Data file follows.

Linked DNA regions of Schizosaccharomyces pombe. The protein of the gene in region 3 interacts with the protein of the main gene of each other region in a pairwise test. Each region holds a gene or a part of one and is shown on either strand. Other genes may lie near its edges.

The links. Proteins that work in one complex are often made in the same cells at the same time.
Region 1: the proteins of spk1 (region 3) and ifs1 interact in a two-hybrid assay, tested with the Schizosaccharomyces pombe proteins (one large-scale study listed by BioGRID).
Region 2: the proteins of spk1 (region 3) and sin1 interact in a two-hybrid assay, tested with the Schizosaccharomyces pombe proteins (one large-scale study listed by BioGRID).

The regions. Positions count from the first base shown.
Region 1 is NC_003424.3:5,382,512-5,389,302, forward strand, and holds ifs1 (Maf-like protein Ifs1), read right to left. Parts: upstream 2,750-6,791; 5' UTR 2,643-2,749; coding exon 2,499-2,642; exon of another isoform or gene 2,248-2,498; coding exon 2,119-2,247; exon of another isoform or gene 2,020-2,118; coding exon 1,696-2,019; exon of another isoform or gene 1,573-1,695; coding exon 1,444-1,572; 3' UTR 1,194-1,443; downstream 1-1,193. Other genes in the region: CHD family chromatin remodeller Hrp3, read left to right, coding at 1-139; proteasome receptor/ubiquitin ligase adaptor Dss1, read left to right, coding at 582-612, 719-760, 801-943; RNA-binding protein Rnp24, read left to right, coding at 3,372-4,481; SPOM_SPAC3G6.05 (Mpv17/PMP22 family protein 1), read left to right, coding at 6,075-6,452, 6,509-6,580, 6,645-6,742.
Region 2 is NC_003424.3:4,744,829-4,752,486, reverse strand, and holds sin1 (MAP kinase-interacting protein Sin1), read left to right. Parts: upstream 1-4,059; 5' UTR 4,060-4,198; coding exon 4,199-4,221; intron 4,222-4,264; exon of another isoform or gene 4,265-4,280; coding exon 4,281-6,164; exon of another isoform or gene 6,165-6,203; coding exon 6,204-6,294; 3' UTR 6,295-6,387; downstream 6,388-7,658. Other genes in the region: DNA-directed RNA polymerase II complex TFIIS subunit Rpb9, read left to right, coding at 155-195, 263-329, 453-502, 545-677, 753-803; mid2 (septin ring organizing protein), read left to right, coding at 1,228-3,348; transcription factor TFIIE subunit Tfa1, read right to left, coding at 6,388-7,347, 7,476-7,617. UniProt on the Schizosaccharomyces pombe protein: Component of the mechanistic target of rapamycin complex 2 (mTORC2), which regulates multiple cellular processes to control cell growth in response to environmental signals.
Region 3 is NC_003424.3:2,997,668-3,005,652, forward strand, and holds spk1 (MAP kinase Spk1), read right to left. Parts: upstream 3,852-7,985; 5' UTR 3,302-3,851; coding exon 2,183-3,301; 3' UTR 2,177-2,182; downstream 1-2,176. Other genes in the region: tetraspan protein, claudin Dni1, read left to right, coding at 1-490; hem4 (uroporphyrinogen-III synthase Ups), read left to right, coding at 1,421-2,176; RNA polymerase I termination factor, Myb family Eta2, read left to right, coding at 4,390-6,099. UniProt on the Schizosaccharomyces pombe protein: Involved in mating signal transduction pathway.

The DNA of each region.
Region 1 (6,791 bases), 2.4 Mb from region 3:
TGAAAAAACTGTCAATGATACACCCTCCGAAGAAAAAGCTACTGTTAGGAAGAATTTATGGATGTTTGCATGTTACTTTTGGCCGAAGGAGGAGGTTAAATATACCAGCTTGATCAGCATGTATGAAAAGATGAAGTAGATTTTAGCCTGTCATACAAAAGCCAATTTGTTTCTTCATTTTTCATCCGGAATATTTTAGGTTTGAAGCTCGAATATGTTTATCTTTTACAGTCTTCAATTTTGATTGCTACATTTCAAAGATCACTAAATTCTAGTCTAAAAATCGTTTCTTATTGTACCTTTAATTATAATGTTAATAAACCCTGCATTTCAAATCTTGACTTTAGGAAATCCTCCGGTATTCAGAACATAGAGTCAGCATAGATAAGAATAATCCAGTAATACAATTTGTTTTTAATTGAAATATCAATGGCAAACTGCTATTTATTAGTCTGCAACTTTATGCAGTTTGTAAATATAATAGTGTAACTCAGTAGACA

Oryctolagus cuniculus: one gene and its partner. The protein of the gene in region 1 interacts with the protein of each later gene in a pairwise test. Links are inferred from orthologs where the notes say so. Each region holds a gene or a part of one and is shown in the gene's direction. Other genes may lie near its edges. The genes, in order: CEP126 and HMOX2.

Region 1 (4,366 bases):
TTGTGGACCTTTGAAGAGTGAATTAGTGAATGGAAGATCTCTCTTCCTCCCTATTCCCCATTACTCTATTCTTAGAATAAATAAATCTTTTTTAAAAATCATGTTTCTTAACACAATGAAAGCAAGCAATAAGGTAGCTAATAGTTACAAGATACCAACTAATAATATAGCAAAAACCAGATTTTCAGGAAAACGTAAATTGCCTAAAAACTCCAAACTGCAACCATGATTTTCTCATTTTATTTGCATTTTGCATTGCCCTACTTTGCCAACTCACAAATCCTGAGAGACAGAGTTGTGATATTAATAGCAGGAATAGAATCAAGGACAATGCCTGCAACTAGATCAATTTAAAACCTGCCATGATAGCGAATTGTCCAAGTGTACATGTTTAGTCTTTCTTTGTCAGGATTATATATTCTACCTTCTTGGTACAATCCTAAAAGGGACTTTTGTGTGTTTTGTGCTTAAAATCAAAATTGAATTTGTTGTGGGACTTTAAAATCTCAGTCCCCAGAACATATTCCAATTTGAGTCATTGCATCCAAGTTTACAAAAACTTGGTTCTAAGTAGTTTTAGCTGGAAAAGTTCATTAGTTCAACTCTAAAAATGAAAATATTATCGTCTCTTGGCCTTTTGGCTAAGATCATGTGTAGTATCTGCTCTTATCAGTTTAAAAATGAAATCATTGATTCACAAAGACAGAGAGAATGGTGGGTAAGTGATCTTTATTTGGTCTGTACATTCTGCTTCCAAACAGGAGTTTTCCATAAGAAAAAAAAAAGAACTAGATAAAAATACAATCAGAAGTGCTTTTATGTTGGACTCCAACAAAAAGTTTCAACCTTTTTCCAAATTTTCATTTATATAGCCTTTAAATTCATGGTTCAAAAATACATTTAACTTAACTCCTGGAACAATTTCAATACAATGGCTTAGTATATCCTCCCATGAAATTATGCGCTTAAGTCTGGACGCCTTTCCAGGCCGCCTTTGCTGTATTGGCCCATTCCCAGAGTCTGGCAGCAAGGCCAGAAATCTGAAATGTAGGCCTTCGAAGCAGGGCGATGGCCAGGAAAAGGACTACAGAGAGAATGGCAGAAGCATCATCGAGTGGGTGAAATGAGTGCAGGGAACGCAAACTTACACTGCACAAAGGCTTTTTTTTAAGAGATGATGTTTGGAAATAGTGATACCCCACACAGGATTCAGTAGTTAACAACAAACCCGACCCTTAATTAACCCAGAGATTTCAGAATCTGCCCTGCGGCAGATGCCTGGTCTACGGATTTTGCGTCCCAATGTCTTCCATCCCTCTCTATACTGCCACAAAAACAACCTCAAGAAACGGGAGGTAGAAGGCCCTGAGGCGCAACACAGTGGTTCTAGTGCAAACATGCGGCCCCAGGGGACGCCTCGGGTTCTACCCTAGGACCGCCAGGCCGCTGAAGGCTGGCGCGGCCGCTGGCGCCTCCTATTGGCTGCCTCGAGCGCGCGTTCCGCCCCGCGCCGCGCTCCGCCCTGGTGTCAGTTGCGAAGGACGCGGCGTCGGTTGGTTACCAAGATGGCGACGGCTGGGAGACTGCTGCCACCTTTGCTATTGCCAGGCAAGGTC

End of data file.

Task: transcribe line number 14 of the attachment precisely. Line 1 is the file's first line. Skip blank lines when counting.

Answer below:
TTGTGGACCTTTGAAGAGTGAATTAGTGAATGGAAGATCTCTCTTCCTCCCTATTCCCCATTACTCTATTCTTAGAATAAATAAATCTTTTTTAAAAATCATGTTTCTTAACACAATGAAAGCAAGCAATAAGGTAGCTAATAGTTACAAGATACCAACTAATAATATAGCAAAAACCAGATTTTCAGGAAAACGTAAATTGCCTAAAAACTCCAAACTGCAACCATGATTTTCTCATTTTATTTGCATTTTGCATTGCCCTACTTTGCCAACTCACAAATCCTGAGAGACAGAGTTGTGATATTAATAGCAGGAATAGAATCAAGGACAATGCCTGCAACTAGATCAATTTAAAACCTGCCATGATAGCGAATTGTCCAAGTGTACATGTTTAGTCTTTCTTTGTCAGGATTATATATTCTACCTTCTTGGTACAATCCTAAAAGGGACTTTTGTGTGTTTTGTGCTTAAAATCAAAATTGAATTTGTTGTGGGACTTTAAAATCTCAGTCCCCAGAACATATTCCAATTTGAGTCATTGCATCCAAGTTTACAAAAACTTGGTTCTAAGTAGTTTTAGCTGGAAAAGTTCATTAGTTCAACTCTAAAAATGAAAATATTATCGTCTCTTGGCCTTTTGGCTAAGATCATGTGTAGTATCTGCTCTTATCAGTTTAAAAATGAAATCATTGATTCACAAAGACAGAGAGAATGGTGGGTAAGTGATCTTTATTTGGTCTGTACATTCTGCTTCCAAACAGGAGTTTTCCATAAGAAAAAAAAAAGAACTAGATAAAAATACAATCAGAAGTGCTTTTATGTTGGACTCCAACAAAAAGTTTCAACCTTTTTCCAAATTTTCATTTATATAGCCTTTAAATTCATGGTTCAAAAATACATTTAACTTAACTCCTGGAACAATTTCAATACAATGGCTTAGTATATCCTCCCATGAAATTATGCGCTTAAGTCTGGACGCCTTTCCAGGCCGCCTTTGCTGTATTGGCCCATTCCCAGAGTCTGGCAGCAAGGCCAGAAATCTGAAATGTAGGCCTTCGAAGCAGGGCGATGGCCAGGAAAAGGACTACAGAGAGAATGGCAGAAGCATCATCGAGTGGGTGAAATGAGTGCAGGGAACGCAAACTTACACTGCACAAAGGCTTTTTTTTAAGAGATGATGTTTGGAAATAGTGATACCCCACACAGGATTCAGTAGTTAACAACAAACCCGACCCTTAATTAACCCAGAGATTTCAGAATCTGCCCTGCGGCAGATGCCTGGTCTACGGATTTTGCGTCCCAATGTCTTCCATCCCTCTCTATACTGCCACAAAAACAACCTCAAGAAACGGGAGGTAGAAGGCCCTGAGGCGCAACACAGTGGTTCTAGTGCAAACATGCGGCCCCAGGGGACGCCTCGGGTTCTACCCTAGGACCGCCAGGCCGCTGAAGGCTGGCGCGGCCGCTGGCGCCTCCTATTGGCTGCCTCGAGCGCGCGTTCCGCCCCGCGCCGCGCTCCGCCCTGGTGTCAGTTGCGAAGGACGCGGCGTCGGTTGGTTACCAAGATGGCGACGGCTGGGAGACTGCTGCCACCTTTGCTATTGCCAGGCAAGGTC